R. Stanley Williams is director of the Foundational Technologies group at Hewlett Packard Labs. For the past 40 years, Williams’ primary scientific research has been in the areas of solid-state chemistry and physics and their applications to technology. This has taken him on a journey that began with surface science; expanded to electronic, photonic and ionic nanotechnologies; and now encompasses computation, chaos, complexity and neuroarchitectonics.
Williams joined HP Labs in 1995 to found the Quantum Science Research group, which originally focused on fundamental scientific research at the nanometer scale.
In 2008, a team of researchers he led announced that they had built and demonstrated the first intentional memristor, the fourth fundamental electronic circuit element predicted by Prof. Leon Chua in 1971. In 2010, he received the HP CEO's Award for Innovation for his work in sensing systems (CeNSE, the Central Nervous System for the Earth). Beyond HP, Williams has received widespread recognition for business, scientific and academic achievement, including being named one of the top 10 visionaries in the field of electronics by EETimes, the 2014 IEEE Outstanding Engineering Manager Award, the 2009 EETimes Innovator of the Year ACE Award, the 2007 Glenn T. Seaborg Medal for contributions to Chemistry, the 50th Anniversary Laureate Lecturer on Electrical and Optical Materials for the TMS, the 2004 Herman Bloch Medal for Industrial Research, the inaugural Scientific American 50 Top Technology leaders in 2002, and the 2000 Julius Springer Award for Applied Physics. He was a co-organizer and co-editor of the workshop and book “Vision for Nanotechnology in the 21st Century”, respectively, that led to the establishment of the U. S. National Nanotechnology Initiative in 2000.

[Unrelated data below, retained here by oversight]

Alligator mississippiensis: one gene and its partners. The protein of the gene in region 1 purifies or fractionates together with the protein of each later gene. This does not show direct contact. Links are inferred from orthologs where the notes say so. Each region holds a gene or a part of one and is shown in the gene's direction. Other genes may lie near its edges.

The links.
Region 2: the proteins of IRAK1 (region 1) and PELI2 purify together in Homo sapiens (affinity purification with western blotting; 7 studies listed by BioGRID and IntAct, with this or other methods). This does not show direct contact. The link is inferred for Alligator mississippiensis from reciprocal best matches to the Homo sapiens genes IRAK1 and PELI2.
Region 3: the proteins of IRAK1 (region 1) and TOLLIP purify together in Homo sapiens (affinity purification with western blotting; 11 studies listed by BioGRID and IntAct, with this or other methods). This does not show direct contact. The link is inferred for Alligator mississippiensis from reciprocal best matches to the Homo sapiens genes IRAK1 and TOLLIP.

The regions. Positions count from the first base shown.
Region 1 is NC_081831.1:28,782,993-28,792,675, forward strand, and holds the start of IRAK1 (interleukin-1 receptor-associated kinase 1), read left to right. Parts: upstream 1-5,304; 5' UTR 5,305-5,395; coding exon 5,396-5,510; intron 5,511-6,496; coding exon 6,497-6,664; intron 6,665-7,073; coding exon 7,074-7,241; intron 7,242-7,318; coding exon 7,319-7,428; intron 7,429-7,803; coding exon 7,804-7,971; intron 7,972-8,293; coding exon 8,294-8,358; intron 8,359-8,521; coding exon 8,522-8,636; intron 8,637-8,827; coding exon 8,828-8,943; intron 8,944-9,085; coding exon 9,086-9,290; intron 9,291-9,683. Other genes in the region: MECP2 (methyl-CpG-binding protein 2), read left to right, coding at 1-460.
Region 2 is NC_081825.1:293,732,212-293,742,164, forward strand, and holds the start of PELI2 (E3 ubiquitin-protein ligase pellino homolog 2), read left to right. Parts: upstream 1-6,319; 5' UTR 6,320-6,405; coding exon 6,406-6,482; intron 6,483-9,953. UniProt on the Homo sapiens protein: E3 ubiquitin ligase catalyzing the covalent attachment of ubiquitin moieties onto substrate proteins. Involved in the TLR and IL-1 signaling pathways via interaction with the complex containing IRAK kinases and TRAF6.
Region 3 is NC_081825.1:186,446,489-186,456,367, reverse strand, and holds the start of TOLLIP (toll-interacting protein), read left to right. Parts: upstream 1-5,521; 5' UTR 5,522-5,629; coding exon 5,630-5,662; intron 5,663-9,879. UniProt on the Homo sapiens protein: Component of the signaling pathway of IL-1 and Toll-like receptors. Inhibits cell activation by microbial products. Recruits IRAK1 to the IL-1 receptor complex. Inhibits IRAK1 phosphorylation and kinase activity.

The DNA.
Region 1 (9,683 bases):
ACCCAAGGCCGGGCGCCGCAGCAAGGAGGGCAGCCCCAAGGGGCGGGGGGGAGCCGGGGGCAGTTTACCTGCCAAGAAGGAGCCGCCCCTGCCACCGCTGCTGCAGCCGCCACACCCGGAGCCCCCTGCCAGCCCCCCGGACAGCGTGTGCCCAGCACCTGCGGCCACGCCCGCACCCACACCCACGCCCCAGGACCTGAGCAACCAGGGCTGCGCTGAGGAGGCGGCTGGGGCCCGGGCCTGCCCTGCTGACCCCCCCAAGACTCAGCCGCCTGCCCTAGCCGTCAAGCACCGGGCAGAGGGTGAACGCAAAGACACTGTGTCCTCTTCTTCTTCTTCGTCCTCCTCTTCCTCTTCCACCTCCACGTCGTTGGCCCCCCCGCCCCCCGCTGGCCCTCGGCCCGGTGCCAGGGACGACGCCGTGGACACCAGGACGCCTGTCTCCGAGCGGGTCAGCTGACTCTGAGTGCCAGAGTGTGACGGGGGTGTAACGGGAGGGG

Prior to HP, Williams was a member of the technical staff at AT&T Bell Labs and a professor in the department of chemistry at UCLA. He holds over 190 US patents with ~80 patent applications pending, more than 200 patents outside the US, over 400 papers published in reviewed scientific journals, and he has written several general articles for technical, business and general interest publications (including Scientific American, IEEE Spectrum, Physics Today and Harvard Business Review). Williams received his B.A. in chemical physics from Rice University and his Ph.D. in physical chemistry from the University of California, Berkeley.
For a list of publications and patents, see http://scholar.google.com/citations?user=dAFE2L8AAAAJ&hl=en